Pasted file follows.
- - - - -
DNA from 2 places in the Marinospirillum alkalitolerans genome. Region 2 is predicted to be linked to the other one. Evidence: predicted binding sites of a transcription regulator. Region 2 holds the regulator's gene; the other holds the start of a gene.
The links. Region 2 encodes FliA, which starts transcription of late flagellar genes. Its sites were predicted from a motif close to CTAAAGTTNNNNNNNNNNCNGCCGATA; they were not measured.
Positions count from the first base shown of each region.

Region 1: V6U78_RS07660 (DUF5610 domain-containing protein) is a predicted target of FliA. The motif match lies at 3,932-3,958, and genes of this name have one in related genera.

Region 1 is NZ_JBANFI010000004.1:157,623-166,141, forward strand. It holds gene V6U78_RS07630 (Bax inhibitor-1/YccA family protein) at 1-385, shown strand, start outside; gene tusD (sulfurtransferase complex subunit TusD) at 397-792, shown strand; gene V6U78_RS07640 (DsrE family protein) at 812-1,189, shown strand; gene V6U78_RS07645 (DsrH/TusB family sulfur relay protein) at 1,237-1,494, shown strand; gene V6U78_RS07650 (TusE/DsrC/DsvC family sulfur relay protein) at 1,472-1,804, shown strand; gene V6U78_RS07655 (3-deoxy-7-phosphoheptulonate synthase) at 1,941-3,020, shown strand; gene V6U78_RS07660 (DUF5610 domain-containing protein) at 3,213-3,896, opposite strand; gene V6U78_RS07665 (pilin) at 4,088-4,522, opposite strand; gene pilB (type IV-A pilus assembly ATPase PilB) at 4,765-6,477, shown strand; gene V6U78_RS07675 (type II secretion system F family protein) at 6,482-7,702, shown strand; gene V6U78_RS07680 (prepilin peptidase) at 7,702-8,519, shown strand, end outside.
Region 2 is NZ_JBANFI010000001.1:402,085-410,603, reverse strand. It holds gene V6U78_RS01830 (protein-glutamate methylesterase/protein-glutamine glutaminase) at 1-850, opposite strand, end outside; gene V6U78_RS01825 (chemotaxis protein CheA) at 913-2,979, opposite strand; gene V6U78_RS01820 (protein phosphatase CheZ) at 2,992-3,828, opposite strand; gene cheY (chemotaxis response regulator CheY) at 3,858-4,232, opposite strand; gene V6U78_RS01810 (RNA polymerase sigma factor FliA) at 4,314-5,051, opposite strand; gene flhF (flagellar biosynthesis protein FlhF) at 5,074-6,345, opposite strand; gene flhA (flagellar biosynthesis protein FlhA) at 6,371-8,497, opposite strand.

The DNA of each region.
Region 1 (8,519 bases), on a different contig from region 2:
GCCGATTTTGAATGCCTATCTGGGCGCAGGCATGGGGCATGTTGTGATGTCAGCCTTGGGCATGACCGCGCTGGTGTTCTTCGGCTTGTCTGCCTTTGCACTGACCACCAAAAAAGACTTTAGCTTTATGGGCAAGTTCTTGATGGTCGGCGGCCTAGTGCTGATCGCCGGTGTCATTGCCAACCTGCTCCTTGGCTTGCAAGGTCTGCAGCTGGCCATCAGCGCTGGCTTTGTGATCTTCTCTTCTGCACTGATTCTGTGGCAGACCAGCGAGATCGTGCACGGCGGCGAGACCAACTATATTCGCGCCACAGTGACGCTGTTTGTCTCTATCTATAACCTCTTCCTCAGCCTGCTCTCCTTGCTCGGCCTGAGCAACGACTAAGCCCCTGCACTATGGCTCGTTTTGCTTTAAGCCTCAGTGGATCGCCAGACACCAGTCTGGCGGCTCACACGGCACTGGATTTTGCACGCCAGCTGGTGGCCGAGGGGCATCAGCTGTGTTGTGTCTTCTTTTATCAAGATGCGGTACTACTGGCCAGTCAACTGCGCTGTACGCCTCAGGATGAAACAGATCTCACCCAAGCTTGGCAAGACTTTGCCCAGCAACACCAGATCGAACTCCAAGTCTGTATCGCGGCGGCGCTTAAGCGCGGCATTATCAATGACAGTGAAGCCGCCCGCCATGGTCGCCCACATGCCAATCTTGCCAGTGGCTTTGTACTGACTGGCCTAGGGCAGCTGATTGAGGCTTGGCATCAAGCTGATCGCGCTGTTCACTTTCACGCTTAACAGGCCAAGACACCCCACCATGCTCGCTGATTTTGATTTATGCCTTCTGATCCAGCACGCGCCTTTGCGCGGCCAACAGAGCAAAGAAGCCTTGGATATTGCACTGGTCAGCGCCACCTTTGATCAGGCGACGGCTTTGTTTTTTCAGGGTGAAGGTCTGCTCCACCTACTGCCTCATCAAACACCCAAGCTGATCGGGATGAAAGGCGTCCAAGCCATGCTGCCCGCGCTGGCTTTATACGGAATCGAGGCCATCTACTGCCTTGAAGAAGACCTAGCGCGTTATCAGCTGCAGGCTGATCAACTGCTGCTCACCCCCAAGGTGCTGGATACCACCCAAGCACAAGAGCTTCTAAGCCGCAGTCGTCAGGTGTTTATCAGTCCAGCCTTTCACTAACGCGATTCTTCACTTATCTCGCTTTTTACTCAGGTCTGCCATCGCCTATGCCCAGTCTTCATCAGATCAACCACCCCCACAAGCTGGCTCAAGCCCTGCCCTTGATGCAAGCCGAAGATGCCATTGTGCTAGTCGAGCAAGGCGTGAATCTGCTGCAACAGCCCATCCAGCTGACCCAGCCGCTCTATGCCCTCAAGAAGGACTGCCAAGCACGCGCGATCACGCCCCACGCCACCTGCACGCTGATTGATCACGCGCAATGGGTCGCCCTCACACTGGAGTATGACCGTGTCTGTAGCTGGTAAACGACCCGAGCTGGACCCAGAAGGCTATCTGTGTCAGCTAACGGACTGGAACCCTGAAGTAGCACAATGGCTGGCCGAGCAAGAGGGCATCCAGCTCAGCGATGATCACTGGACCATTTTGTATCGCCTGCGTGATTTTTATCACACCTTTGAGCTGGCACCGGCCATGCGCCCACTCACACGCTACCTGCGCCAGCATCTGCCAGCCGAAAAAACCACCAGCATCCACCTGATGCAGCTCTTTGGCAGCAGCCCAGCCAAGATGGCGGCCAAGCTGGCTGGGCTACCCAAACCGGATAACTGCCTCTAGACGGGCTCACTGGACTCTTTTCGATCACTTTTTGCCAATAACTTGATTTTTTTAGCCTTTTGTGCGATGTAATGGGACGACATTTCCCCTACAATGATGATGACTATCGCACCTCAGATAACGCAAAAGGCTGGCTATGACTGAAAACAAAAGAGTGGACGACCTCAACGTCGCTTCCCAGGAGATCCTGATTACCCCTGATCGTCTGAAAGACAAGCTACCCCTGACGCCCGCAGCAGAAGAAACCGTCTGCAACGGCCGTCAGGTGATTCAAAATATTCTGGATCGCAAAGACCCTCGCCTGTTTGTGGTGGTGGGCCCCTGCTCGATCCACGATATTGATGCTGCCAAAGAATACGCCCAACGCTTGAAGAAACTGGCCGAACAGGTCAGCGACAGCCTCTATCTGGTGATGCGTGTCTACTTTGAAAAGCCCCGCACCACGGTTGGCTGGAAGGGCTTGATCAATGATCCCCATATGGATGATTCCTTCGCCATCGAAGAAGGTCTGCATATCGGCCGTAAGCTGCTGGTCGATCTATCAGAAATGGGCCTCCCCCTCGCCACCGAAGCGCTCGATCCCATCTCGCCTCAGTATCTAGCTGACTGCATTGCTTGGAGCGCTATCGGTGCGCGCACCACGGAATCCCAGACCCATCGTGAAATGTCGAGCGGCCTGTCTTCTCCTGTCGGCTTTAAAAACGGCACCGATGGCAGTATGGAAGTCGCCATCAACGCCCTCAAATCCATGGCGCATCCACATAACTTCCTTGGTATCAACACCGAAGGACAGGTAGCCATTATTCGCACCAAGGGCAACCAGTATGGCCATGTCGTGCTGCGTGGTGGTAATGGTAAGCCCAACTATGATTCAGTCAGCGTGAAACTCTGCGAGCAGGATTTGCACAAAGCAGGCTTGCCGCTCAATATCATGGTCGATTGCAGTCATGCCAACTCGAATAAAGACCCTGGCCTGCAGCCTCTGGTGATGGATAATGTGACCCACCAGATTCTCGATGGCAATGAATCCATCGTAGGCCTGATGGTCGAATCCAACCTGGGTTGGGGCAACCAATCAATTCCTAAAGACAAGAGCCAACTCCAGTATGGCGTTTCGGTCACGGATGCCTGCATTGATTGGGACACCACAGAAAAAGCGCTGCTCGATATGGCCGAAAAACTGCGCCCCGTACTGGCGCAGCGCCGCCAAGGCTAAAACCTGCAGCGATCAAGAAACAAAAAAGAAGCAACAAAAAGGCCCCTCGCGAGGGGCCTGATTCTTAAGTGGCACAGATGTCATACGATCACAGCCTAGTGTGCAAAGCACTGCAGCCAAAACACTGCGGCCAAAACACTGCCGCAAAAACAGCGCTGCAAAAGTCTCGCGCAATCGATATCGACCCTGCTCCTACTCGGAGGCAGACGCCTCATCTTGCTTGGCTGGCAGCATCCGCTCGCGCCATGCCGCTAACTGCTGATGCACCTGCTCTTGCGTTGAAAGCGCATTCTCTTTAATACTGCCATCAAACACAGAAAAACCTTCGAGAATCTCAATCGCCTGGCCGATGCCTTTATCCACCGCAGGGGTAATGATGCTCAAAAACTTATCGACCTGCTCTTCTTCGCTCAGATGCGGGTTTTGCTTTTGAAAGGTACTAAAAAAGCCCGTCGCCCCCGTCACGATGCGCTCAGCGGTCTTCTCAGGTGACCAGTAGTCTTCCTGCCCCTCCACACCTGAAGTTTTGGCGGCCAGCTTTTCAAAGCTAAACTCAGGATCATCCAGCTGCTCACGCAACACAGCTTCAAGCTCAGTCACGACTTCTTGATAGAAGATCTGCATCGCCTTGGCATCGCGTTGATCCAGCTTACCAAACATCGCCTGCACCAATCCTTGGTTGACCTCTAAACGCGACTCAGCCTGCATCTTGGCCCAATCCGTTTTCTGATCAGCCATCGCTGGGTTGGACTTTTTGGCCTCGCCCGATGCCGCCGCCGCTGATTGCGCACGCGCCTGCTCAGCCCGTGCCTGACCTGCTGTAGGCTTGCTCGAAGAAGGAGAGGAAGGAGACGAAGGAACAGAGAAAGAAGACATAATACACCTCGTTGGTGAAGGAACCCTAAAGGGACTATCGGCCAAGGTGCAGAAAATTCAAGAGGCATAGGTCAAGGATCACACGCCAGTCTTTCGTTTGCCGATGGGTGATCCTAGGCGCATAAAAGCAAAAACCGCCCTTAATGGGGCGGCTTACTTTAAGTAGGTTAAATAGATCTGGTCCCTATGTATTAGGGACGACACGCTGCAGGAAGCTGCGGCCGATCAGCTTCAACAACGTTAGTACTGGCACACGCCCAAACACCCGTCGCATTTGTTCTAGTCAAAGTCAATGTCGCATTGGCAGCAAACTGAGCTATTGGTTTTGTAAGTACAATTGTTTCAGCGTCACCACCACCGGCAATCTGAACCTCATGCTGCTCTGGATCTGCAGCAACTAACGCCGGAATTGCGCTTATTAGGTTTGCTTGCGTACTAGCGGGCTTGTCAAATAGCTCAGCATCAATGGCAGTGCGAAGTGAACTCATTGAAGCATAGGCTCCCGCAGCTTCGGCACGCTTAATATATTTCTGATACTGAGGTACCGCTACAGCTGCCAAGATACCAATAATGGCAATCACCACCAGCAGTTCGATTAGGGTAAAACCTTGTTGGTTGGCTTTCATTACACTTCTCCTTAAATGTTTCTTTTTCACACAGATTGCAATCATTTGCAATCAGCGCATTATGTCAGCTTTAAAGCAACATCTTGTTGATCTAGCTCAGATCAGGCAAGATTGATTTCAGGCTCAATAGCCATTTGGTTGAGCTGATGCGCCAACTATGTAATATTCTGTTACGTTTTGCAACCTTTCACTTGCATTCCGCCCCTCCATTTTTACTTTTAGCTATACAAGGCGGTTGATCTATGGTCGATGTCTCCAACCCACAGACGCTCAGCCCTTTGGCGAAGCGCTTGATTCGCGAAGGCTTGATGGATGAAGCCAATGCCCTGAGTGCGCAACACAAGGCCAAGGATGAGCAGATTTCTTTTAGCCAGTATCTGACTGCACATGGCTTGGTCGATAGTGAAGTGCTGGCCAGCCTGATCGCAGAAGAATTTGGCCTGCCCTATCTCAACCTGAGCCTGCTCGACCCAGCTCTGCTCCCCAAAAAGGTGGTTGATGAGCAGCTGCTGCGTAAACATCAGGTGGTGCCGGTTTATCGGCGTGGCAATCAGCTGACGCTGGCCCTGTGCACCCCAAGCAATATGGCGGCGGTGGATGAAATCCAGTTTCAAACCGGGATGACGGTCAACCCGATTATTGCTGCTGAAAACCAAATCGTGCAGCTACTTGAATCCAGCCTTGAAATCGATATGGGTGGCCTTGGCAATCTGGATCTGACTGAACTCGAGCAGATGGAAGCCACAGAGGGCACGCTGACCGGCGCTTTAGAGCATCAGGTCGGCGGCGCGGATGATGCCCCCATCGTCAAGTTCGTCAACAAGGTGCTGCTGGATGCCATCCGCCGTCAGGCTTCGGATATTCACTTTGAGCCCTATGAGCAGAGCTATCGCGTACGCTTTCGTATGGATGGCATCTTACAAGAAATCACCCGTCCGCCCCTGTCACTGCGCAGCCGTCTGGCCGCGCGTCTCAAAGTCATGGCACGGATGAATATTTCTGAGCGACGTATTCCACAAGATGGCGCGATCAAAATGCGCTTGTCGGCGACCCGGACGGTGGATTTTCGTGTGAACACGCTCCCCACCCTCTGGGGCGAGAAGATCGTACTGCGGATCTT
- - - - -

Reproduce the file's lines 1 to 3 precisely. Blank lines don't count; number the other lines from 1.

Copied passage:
DNA from 2 places in the Marinospirillum alkalitolerans genome. Region 2 is predicted to be linked to the other one. Evidence: predicted binding sites of a transcription regulator. Region 2 holds the regulator's gene; the other holds the start of a gene.
The links. Region 2 encodes FliA, which starts transcription of late flagellar genes. Its sites were predicted from a motif close to CTAAAGTTNNNNNNNNNNCNGCCGATA; they were not measured.
Positions count from the first base shown of each region.